In the 1980s and 1990s, the Islamist-based Welfare Party (RP) of Necmettin Erbakan, a precursor of the AKP, was extremely anti-Western and anti-capitalist. It focused on trying to create an alternative Islamic economic model and even adopted some of the language of the left. Then with the AKP under Erdoğan there was a 180-degree shift and the government presented itself as a pro-business supporter of free market capitalism. But once it was in control of the state apparatus it was very happy to use it.
The understanding of capitalism doesn't only change in the party’s rhetoric. It also changes in the minds of many Muslims. The AKP was very instrumental in this because until very recently its rhetoric didn't resemble the anti-Western, anti-capitalist language of the RP. For the book I didn't only speak with İGİAD people, I also spoke with many members of the conservative Independent Industrialists and Businessmen Association [MÜSİAD]. When I asked them how they conceptualized capitalism they often said things like "there are many different kinds of capitalism. The [Turkish Industry and Business Association] TÜSİAD is an example of 'wild capitalism.' But we as pious Muslims are trying to survive in the capitalist system by injecting some Islamic morality." So they were trying to create a new kind of capitalism. They particularly focused on things like consumption patterns, defining what is "waste," or israf, and what is "need," or ihtiyaç, and making sure their companies don't take any credit from conventional banks bur rather use Islamic banks. That is why İGİAD was established.
Perhaps the most original focus of your research is with İGİAD, which is a trade organization with members mostly in the construction and textile sectors. These are businesspeople concerned about Islamic principles and morals. Talk about this aspect of your research. Why was İGİAD important to consider?
I started my research with MÜSİAD but then I started to meet people from İGİAD. They started to talk about themselves and I found it fascinating. İGİAD started as a result of dissatisfaction with MÜSİAD, as some people thought MÜSİAD was not living piously enough or following Islamic moral rules closely enough. İGİAD was established by eight businessmen in 2003 and it was one of the most ambitious and systematic organizational attempts to address these challenges: How are we going to survive as pious Muslims in the capitalist world?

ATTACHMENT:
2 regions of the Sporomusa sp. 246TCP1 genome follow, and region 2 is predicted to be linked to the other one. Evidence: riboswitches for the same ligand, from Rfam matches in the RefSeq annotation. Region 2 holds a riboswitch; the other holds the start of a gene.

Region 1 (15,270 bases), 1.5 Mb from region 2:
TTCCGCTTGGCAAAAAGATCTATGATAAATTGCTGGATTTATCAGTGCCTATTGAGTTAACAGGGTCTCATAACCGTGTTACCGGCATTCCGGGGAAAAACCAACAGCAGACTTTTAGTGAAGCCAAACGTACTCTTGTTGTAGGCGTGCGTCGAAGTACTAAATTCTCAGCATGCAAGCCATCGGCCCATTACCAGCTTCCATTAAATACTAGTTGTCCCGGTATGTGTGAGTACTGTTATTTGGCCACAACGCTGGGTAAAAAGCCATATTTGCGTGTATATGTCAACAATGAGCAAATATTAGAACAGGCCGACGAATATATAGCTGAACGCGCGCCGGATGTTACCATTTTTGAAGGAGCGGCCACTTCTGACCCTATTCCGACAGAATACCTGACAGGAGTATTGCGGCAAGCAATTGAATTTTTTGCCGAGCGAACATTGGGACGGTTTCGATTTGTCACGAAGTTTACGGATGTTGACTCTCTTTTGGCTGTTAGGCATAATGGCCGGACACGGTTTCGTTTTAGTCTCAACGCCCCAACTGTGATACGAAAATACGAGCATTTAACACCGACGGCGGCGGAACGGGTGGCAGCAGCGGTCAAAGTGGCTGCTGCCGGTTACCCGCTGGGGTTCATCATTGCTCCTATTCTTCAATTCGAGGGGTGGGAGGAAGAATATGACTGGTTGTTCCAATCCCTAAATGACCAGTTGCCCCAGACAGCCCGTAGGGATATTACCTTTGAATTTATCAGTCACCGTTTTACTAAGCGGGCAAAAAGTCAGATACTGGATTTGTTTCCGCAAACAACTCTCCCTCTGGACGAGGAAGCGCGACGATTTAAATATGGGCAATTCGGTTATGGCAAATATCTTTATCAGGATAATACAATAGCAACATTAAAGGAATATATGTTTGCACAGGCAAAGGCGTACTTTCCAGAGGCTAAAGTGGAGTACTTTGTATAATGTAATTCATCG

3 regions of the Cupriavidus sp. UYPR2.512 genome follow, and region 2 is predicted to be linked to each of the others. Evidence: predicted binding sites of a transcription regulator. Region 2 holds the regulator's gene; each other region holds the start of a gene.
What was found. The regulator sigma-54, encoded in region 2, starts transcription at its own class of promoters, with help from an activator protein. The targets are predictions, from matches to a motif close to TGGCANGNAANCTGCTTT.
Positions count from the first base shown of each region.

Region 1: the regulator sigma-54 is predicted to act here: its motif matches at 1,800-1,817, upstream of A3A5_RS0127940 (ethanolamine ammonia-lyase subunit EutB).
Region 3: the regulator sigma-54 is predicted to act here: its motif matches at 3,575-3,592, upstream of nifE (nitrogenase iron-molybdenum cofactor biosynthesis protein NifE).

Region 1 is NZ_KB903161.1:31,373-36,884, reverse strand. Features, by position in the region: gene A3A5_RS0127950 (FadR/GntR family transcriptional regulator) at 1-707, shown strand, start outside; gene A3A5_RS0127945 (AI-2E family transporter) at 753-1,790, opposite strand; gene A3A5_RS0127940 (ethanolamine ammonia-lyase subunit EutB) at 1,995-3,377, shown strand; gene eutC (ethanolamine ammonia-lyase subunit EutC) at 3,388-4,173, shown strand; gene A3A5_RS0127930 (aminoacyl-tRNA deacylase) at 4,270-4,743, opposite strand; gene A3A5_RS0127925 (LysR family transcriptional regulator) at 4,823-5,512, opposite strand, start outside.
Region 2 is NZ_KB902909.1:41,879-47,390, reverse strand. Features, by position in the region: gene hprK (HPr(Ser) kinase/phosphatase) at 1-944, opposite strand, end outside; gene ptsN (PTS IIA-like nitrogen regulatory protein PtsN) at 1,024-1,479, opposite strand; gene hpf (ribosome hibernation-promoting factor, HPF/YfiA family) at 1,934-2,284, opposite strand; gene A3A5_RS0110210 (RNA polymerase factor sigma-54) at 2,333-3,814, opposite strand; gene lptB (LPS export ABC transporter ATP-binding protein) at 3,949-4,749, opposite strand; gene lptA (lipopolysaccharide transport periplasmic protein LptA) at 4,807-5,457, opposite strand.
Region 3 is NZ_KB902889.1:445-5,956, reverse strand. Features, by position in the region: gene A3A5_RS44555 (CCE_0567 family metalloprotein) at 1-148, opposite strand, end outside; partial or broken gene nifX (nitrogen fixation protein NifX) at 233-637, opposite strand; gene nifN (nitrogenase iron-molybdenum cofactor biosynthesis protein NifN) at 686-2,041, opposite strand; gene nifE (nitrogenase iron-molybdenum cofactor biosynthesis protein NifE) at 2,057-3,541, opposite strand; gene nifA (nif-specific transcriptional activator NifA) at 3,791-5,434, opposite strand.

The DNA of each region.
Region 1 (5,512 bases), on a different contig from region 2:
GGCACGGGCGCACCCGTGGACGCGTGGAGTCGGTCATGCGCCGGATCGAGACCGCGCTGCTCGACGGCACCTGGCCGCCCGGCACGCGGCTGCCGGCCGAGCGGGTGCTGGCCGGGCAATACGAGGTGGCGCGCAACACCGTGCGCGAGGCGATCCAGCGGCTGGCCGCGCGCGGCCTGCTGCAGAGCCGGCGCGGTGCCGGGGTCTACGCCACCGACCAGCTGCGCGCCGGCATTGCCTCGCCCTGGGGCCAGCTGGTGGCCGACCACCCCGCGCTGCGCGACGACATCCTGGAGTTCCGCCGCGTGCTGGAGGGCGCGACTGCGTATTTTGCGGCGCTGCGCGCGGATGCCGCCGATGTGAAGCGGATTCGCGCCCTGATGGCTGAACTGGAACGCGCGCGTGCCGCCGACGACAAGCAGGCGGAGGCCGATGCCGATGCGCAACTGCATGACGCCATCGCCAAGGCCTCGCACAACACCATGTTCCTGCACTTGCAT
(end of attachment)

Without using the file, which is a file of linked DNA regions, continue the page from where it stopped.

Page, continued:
What makes İGİAD peculiar is that some of its members define themselves as "ex-radicals." Many of them said that a couple of decades ago they completely refused to vote for any political parties, including the RP. They thought that voting could help perpetuate an un-Islamic system. They also weren't taking part in mainstream religious practice - they weren't attending Friday prayers and weren't members of any Sufi tariqats [religious orders]. İGİAD is also deliberately a very egalitarian association; it says it has members from all walks of life - including entrepreneurs and workers from the same company. They say they are a "classless association" that believes in a "classless society." They also have a minimum wage policy that is strongly encouraged, so every year the association determines a minimum wage that is around two times the level of what the government determines. Employers are strongly encouraged to pay this minimum wage to their employees.
They basically want to act as capitalists in business but remain moral individuals. Compared to MÜSİAD, for example, İGİAD members are much more puritanical and modest. Throughout my interviews with them I never saw any office that was decorated with luxurious or stylish furniture. That's why the title of the book is "Reluctant Capitalists." They say their aim is to shape capitalism, but I'm not sure they aren't aware that capitalism also shapes them through consumption patterns, class and identity.
İGİAD keeps a very low profile and many people may not have even heard of it. Is that a deliberate strategy?
I think so. When I ask them why they don't open up new branches or use social media more effectively, they say they don't want to end up like TUSKON or MÜSİAD or other bigger groups. They are worried that if they get bigger, that's when problems arise. To become a member of İGİAD, you need a recommendation and reference from two other members. It's almost a Masonic structure in that sense.
Is there any organic connection between İGİAD and the AKP?
The last time I spoke to them was summer 2016. Most of them were saying that they deliberately, consciously avoid doing business with the government. Why I asked why, they said that when the state is involved there may always be some sort of corruption that you can't avoid. That's kind of paradoxical because when I asked whether Erdoğan should do something about corruption cases they always expressed support for him and said he cannot possibly be corrupt.
If you do business with the government it also means you must do business through conventional banks, which they don't want to do. So as far as I know none of the İGİAD member companies have any direct connection to the government. At least on the rhetorical level they want to be mentioned as a civil society organization.
But I was actually interviewing İGİAD members on the day after the July 2016 coup attempt. They heavily borrowed the rhetoric of the president and the AKP about these issues. On corruption cases, they saw FETÖ as solely responsible and completely denied that the president could ever be corrupted. Although they try not to have any direct relations with the state, they have internalized the government's rhetoric and agree with its policies.